interlude a - you can count on life

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this was not always a calamity

; no, it would have been disingenuous for them to claim that. the awareness was not constant, not oppressive, occasionally not present in the least; James Ari Martin Jessie Frank Brian Max Bennett Shiloh Jack Talloran simply woke up and took the bus to work, finding it curious how silent the birds were but lacking the context to know they should sing.

life passes cold and quiet, sometimes with a person by his side (a woman, a man, a lover) and sometimes alone, and he finds himself writhing in his bed most nights, trying to connect stimuli to causes, lacking the words beyond why? why? why? and there's nothing to stop it, just time barreling recklessly forward, days blending strangely into one another, times, places, people clogging the drain and threatening to rise over their head and fill their lungs

the simplest and most human of tragedies (accounts drying up, an attack under the cover of dark and filthy streets, swallowing the whole bottle instead of just two with water in the morning) melted into what would be fantastical elsewhere but in her line of work you had no choice to accept (dead air at a crucial time, loved ones' melted limbs, timesick retrograde amnesiac syringes) and the result is a constant and oppressive present, at once faultless and soaked in guilt, yet impossible to question. because who else is there to be but you, James? who else could it be? whose fault could all of this be, Frank? why do you always look so strange, like you're haunted, like something's been taken from you? this is all there is, Jessie; you're having those strange nightmares again,

go back to bed.

(settle down, settle down.)

sometimes there was no terrible building with three arrows but a life lived simply and with simple horrors, a two-headed calf who never got to see the twin stars the night she was born. strange men come to take them away in the night and something stuck in their throat prevents them from resisting, whispering you deserve this, sinking them deep and relentless into this unfamiliarity, this sick and dying present that they recognize as their own only because it is their bruised knuckles they stare down at as they're taken to the executioner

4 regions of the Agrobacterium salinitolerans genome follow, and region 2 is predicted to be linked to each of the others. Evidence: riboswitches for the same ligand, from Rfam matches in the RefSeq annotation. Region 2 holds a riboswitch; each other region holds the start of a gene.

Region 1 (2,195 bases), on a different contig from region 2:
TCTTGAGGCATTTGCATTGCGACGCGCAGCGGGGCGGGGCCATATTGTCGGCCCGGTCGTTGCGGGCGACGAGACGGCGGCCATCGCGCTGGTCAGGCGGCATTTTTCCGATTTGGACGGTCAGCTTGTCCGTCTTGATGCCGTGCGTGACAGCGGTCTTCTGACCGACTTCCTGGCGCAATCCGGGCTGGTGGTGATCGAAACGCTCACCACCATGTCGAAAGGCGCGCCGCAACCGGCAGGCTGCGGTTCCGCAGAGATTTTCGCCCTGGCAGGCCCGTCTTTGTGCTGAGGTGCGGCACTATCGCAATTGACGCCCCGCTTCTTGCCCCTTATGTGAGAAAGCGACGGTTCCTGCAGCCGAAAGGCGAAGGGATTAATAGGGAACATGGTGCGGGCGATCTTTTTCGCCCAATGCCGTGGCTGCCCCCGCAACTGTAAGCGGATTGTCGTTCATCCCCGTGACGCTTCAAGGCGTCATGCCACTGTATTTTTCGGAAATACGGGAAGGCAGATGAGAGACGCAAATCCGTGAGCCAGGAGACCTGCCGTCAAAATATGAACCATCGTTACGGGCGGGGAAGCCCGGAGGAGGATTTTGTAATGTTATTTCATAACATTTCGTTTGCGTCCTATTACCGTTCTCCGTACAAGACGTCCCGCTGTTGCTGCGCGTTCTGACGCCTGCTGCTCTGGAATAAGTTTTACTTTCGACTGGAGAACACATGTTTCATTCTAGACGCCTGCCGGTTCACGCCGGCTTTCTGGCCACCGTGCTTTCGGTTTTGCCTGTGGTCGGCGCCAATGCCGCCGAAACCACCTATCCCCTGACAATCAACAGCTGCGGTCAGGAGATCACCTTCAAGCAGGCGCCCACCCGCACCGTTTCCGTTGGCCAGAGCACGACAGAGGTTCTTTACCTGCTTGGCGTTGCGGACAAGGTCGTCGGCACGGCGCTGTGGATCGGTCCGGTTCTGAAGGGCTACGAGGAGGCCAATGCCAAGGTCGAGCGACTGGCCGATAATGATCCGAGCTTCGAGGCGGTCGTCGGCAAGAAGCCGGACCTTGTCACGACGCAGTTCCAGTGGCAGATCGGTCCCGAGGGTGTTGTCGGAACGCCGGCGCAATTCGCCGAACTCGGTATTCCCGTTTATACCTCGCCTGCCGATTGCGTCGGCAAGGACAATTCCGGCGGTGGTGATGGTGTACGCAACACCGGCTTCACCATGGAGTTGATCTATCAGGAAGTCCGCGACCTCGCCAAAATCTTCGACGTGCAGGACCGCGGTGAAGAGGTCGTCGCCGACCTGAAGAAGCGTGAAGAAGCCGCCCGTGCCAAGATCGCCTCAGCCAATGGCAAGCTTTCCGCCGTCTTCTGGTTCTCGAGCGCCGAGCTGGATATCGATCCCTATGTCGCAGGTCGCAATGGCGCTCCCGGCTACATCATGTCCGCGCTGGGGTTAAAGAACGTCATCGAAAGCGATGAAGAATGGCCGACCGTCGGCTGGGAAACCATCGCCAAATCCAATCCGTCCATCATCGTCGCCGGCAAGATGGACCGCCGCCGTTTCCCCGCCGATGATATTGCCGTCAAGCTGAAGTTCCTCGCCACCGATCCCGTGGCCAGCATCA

; the strange numbness begins, then. she wakes up thirty-four years old in a decrepit shack and when she stares out of the window there is nothing moving or breathing, no signs of life at all but the ticking of a clock shaped like the severed head of a buck on the wall. all she thinks to say is oh, just oh, a sick and writhing resignation to the entirety of it. the weeks she spends trying and failing to starve to death mean less and less as they slip by, sinking deeper, letting it flood her chest, crawl around and drain out as an alive and hideous thing that could no longer be called Talloran but someone else's blood and bile spattered on the walls that they're beginning to recognize

and for a long while that was all the beast was. a simple falsehood, lives lived under hostility overwhelming but entirely plausible; there was nothing, never any beast at all, you're seeing things, are you feeling okay, have you eaten, have you slept?

there's something

and in their sleep they see these things, countless terrible things chomping at the bit and then experience them a few lifetimes later but again lacking the words, lacking the context, so when the birds begin to drop dead from the trees and the bus crushes heads in static between its wheels and they grow sicker and sicker it's only another on the long list

you wake up someone else again and wonder what now?

and for the first time

; the beast blinks

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